April 25, 2024

There Might Be a Default in El Salvador’s Debt Repayments Due to Bitcoin Crisis

Early Sunset

El Salvador’s economic big leap in making Bitcoin one of the country’s legal tenders has hit a huge obstacle. The price of the global leader among cryptocurrencies has fallen by more than 50% from its all-time height. 

Bitcoin fell as a result of the decline in the global money and stock markets due to uncertainties caused by the war in Ukraine. Other factors that affect the global financial markets include skyrocketing inflation across borders as well as the decision US Federal Reserve to increase interest rates.

As a result of all these events, the bonds issued by the government of El Salvador are currently selling at 40% of their initial prices. Investors are now starting to lose faith in the government’s ability to meet up with its debt obligations. 

The country’s president, Nayib Bukele, had said in September that El Salvador is going to be the world’s first country to take Bitcoin as a legal tender side-by-side with the US Dollar. Some international agencies, however, cautioned that such a decision along with Bitcoin’s volatility has the potential of wreaking havoc on El Salvador’s fragile economy.

Nevertheless, President Bukele stood steadfast in his decision. He announced last October that the government had expended about $25 million in the pursuit of the project. Fitch, an American rating firm, issued a warning in November via a report where it stated that the general usage of Bitcoin is limited by the swing of its prices. Other factors that obstructed the wide usage are poor inclusiveness from local banks, as well as the lack of internet for all.

In spite of the low rate of acceptance, the move to make Bitcoin a legal tender had an immediate impact on the country. The IMF encouraged El Salvador to step back on its Bitcoin policy as it would open its finances up to the volatility of cryptocurrency prices. All negotiations of IMF with the government were obstructed by insistence on keeping the Bitcoin policy.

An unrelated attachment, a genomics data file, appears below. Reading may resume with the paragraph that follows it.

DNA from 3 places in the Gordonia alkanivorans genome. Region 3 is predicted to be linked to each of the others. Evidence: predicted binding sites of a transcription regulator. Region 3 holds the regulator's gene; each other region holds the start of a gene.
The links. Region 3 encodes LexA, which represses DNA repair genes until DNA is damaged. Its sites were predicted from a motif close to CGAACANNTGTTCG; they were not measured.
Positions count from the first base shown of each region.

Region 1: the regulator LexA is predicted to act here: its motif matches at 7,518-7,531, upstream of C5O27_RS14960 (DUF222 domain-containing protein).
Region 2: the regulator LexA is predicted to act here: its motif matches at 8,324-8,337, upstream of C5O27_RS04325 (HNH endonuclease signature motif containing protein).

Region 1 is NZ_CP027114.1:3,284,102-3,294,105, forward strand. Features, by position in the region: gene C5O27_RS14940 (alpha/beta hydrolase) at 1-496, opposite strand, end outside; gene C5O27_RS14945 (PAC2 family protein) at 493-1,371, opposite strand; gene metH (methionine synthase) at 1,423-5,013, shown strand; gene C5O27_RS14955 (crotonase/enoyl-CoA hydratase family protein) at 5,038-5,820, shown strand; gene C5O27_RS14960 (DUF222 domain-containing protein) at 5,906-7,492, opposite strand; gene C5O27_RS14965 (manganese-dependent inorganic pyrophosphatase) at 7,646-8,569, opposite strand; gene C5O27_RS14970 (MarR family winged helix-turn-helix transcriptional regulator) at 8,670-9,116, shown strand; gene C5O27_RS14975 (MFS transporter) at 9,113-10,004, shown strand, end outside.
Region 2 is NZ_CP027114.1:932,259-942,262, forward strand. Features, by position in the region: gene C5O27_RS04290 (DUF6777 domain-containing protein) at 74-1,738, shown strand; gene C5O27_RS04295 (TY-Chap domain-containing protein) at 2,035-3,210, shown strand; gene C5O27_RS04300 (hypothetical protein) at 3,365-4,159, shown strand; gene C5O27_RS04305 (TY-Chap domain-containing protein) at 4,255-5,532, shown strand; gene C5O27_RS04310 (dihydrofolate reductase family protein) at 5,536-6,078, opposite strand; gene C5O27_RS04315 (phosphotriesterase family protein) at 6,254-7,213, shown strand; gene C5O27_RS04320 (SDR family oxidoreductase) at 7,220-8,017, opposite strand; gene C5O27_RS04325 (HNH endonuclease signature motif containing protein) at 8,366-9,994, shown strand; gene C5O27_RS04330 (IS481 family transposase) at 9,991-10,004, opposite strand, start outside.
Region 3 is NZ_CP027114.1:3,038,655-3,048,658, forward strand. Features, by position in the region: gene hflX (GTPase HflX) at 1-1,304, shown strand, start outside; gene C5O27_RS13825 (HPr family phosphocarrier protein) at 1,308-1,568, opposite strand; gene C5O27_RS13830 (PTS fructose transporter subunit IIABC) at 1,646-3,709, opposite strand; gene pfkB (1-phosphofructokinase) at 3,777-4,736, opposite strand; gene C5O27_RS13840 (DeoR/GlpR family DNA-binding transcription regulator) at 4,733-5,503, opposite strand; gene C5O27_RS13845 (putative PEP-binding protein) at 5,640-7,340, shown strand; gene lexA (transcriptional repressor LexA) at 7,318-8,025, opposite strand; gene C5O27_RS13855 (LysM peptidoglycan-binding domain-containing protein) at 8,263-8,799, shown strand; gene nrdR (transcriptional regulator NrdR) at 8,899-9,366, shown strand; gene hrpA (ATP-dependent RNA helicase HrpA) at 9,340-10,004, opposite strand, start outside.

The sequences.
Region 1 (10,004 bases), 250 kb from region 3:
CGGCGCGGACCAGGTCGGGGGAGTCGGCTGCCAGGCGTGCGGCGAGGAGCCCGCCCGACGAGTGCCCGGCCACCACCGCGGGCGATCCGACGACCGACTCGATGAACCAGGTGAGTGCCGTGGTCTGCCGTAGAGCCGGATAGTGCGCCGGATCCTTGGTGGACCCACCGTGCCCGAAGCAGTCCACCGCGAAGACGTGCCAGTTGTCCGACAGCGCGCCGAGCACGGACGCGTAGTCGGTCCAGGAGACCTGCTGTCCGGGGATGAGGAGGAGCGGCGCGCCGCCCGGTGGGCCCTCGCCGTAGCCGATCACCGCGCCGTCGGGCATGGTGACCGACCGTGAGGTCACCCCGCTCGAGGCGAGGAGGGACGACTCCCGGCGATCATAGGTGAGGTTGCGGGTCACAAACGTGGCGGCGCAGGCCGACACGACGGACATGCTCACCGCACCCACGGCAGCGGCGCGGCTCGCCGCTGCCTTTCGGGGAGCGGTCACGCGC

Declining Rating of El Salvador

The instability of the market El Salvador has come to rely on and the worsening of public financial institutions caused a rating fall-out. Many financial agencies have reduced the country’s financial ratings and creditworthiness. These ratings are usually used to measure the likelihood of defaulting on debts.  

When a country has low grades, it means that it has to pay a higher interest rate to its creditors as it is seen as a bigger risk. A rating of CCC in the lending industry stops a country from going into the market to secure more debts.

The credit rating of El Salvador, as categorized by Fitch in February, was below the CCC level. Moody’s, another rating agency, did the same in the month of May.

Moody issued a caution to the government of El Salvador in May about its Bitcoin policy. It said that even if the government is able to manage short-term challenges, the sovereign might still suffer pressure from funding. It will then jeopardize the country’s capacity to pay off its debts completely.  

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